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Squandering Resources on War

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Forty years ago this month I left the Republic of Vietnam after 19 months in I Corps with forward units of the Third Marine Division. During that time I participated in operations from Chu Lai to the DMZ and wore out six pair of boots in the process. At 21 I weighed about 130 pounds and had a 27 inch waist. However, that kind of experience is not a diet plan that I would recommend to anyone.

I was lucky, almost sixty-thousand of us died there during the ten year period from 1962-1972. Thousands more went home scarred and mangled, some carrying problems like Agent Orange that would not be noticeable for years. Today the US Veteran's hospitals are filled with men of my generation still suffering the effects of that war.

Now the US is entangled in a war in Afghanistan and Iraq, a war whose outcome looks to be no more successful than the Vietnam misadventure, and though the number killed may be fewer, the effects will probably be no less damaging to another generation. Unfortunately, unlike the Vietnam conflict, Canada has joined the US in their latest fiasco, committing troops to the Afghan theatre of the war. Almost seventy have been killed to date and there is no telling what the future effects will be on our troops as the diseases and poisons that they acquire begin to show up, often years later.

About half of all Canadians do not support Canada's involvement in this war. This lack of support poses a problem for the Canadian government which could lose the next election over it and the propaganda mill has been churning out various messages ranging from "its about reconstruction" to the evils of the Taliban and the usual war on terror spook stories. History, of course, tells us a different story.

In an article written for the web edition of the Globe & Mail on July 6, James Appathurai, a spokesperson for NATO, makes the argument for staying the course and drags out the Taliban boogeyman. What he fails to mention is that the same Taliban that have been assigned the role of villain now were heroes twenty years ago when they were fighting for the Americans against the Russians. The Russians of course were in Afghanistan to help with development and facilitate a stable Afghan government. Sound familiar? One must ask that if development and a stable government are the goal in Afghanistan, why did the US and others spend so much effort blowing up and destabilizing the country when the Russians were there to do what the allies say they are doing now? Far fewer people would have been killed or displaced had the world left the Russians and the Afghans alone.

Mr. Appathurai, like many others, repeats the bad Taliban mantra, pointing out the harshness of life in Afghanistan under their rule. Granted the Taliban were not nice people, but what is not said is that before them and after the Russian backed government, things were worse. One reason that the Taliban achieved power is because they brought law and order to a country rife with chaos and civil war. In the wake of the current invasion and occupation of the country, conflict again rips apart the country. It is not for nothing that many Afghans have said that as much as they disliked the Taliban, things are worse now.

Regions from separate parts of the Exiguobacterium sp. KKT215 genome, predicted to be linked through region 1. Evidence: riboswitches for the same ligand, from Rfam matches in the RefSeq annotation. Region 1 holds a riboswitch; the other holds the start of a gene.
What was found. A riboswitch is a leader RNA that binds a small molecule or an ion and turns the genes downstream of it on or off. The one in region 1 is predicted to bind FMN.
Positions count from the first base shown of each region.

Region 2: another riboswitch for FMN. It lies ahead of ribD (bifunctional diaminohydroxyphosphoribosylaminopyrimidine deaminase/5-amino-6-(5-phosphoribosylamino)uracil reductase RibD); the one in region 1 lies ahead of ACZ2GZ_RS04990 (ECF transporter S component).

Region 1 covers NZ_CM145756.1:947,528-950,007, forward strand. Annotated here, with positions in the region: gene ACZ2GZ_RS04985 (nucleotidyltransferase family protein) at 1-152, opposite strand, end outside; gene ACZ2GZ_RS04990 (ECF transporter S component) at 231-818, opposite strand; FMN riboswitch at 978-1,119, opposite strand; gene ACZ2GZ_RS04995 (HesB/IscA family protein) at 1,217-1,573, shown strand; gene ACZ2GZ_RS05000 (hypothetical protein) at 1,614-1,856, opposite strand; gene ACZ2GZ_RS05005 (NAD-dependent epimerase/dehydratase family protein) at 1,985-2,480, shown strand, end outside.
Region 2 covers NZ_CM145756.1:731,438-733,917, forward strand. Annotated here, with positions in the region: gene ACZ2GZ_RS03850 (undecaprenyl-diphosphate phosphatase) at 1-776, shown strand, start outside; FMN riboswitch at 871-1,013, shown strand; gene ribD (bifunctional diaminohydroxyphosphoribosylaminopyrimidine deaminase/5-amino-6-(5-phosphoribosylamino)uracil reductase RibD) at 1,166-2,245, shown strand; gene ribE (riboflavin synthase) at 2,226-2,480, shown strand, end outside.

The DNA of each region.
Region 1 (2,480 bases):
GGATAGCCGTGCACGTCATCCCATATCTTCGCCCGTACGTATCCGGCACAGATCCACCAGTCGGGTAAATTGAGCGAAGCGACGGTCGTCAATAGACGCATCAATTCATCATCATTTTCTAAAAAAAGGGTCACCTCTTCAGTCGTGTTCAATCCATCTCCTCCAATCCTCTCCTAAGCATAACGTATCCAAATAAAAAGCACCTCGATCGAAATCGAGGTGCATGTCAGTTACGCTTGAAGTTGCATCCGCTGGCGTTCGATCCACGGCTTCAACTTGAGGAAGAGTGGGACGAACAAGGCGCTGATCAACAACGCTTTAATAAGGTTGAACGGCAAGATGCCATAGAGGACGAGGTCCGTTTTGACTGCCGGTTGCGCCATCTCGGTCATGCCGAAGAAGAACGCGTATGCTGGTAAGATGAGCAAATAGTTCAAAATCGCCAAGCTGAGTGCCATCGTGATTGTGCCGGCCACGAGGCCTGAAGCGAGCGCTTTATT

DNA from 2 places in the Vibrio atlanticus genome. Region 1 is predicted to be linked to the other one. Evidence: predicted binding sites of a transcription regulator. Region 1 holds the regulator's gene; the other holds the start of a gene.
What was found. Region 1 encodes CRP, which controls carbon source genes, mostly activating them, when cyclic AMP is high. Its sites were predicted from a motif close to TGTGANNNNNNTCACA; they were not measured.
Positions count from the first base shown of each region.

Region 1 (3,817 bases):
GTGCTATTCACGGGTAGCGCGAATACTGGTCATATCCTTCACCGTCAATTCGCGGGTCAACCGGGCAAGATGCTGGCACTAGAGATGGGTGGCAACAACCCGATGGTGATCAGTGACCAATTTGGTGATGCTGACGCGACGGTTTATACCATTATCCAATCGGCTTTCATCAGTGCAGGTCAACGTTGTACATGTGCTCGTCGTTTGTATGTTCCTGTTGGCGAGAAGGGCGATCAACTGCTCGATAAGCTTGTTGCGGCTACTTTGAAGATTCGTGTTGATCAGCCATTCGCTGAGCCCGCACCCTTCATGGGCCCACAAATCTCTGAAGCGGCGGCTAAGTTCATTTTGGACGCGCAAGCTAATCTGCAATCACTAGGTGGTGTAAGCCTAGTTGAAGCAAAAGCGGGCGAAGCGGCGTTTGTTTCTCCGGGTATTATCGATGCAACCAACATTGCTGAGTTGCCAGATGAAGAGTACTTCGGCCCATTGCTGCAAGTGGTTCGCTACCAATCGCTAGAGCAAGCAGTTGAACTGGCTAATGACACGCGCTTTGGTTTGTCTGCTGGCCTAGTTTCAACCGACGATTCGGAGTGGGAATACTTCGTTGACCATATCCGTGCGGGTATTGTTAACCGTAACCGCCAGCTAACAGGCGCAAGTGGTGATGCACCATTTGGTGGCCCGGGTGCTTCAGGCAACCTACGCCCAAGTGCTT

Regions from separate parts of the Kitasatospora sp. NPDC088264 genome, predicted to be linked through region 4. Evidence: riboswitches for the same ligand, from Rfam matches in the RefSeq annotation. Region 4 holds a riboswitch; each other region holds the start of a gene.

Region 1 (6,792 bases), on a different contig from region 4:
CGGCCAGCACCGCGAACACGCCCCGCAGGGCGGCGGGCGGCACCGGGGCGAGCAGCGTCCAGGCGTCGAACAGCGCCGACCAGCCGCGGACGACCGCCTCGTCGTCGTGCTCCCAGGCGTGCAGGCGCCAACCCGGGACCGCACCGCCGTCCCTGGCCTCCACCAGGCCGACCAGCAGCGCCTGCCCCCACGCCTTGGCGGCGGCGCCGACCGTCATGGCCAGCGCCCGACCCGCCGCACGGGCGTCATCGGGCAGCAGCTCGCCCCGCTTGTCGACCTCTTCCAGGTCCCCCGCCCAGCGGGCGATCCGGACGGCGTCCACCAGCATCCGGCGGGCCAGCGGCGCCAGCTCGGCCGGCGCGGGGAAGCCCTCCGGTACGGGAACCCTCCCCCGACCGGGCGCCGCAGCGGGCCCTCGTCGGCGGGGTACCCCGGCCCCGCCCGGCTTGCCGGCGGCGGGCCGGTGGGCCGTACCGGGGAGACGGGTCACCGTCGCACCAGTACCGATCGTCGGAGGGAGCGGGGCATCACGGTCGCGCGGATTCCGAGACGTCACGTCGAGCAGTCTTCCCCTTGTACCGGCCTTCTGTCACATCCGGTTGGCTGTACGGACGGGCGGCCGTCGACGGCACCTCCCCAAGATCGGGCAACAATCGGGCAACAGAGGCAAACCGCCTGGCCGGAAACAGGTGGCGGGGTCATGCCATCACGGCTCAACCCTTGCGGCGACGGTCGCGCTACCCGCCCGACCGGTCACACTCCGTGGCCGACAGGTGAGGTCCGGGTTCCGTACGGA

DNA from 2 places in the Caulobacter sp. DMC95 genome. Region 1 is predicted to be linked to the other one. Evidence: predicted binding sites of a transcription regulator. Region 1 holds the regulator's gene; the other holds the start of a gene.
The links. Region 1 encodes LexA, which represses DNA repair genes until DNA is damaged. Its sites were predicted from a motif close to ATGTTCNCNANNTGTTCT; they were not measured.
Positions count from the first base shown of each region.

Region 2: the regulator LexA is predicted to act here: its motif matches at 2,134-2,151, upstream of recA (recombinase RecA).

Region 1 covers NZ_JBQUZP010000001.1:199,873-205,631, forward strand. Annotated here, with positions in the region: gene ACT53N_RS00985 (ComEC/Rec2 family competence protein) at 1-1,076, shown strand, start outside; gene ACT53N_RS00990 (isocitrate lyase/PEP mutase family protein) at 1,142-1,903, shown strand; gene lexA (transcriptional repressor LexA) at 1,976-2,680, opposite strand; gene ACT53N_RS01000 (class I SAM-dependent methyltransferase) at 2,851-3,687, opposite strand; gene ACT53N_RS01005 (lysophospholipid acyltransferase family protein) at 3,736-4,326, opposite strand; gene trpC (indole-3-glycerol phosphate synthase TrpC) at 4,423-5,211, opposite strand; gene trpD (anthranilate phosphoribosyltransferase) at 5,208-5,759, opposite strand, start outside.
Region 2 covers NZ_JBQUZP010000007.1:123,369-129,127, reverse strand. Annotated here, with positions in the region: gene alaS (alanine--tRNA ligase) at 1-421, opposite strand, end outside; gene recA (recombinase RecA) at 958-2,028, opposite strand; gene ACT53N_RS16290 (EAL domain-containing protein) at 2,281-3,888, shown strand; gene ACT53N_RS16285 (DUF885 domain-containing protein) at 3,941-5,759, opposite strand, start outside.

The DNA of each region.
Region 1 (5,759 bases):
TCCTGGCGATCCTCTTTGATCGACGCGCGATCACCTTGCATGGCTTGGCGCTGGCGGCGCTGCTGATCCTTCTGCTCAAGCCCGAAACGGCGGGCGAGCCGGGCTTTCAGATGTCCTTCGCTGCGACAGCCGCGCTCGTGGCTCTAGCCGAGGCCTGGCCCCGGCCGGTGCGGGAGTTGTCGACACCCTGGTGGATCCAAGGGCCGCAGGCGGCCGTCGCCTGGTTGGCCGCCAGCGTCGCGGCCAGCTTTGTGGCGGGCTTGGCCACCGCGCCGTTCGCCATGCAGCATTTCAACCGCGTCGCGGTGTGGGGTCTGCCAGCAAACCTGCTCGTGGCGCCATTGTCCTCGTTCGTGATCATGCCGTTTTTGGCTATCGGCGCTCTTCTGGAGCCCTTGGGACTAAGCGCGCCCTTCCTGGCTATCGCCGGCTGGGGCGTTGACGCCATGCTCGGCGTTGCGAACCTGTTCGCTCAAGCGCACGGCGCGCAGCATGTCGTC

The record of western powers invading and occupying Afghanistan has been one of one western defeat after another. It is probably a pipe dream to imagine that this occupation will turn out any better. The Karzai government, the equivalent of the Vichy government in France under the Nazis, is corrupt and despised. The opium trade, once curtailed by the Taliban, is booming again, and the allies are killing more civilian bystanders than the Taliban. The only good news is that for western military contractors there is a lot of profit to be made. Blood money, but so what?

Last week the Chief of Defense Staff, Gen. Hillier, said that if the Afghan mission were better explained to Canadians that seventy-five percent would support it. This sounds a lot like the US administration's wishful thinking on Iraq as they pour more and more bodies into a nightmare that many of their generals even say can not be won. It might be that if the mission were more truthfully explained to Canadians very few would support it, aside from those who can turn it into a profit making opportunity.

A young captain in the Vandoos, now being deployed to Afghanistan, said that they were going to Afghanistan to give the Afghan people a society like ours. I wonder if he ever thought whether or not they might want a society like ours, even if it were true that that was the reason for going there? More likely they will keep their own society and ours will suffer the waste of more soldier's lives, and the squandering of truck loads of money that could have gone into healthcare and other more worthwhile efforts.

 

Jerry West grew up on a farm in California and is currently Editor and Publisher of THE RECORD newspaper in Gold River, BC. Graduate with Honors and graduate school, UC Berkeley. Member, Phi Beta Kappa. Vietnam veteran and Former Sgt. USMC

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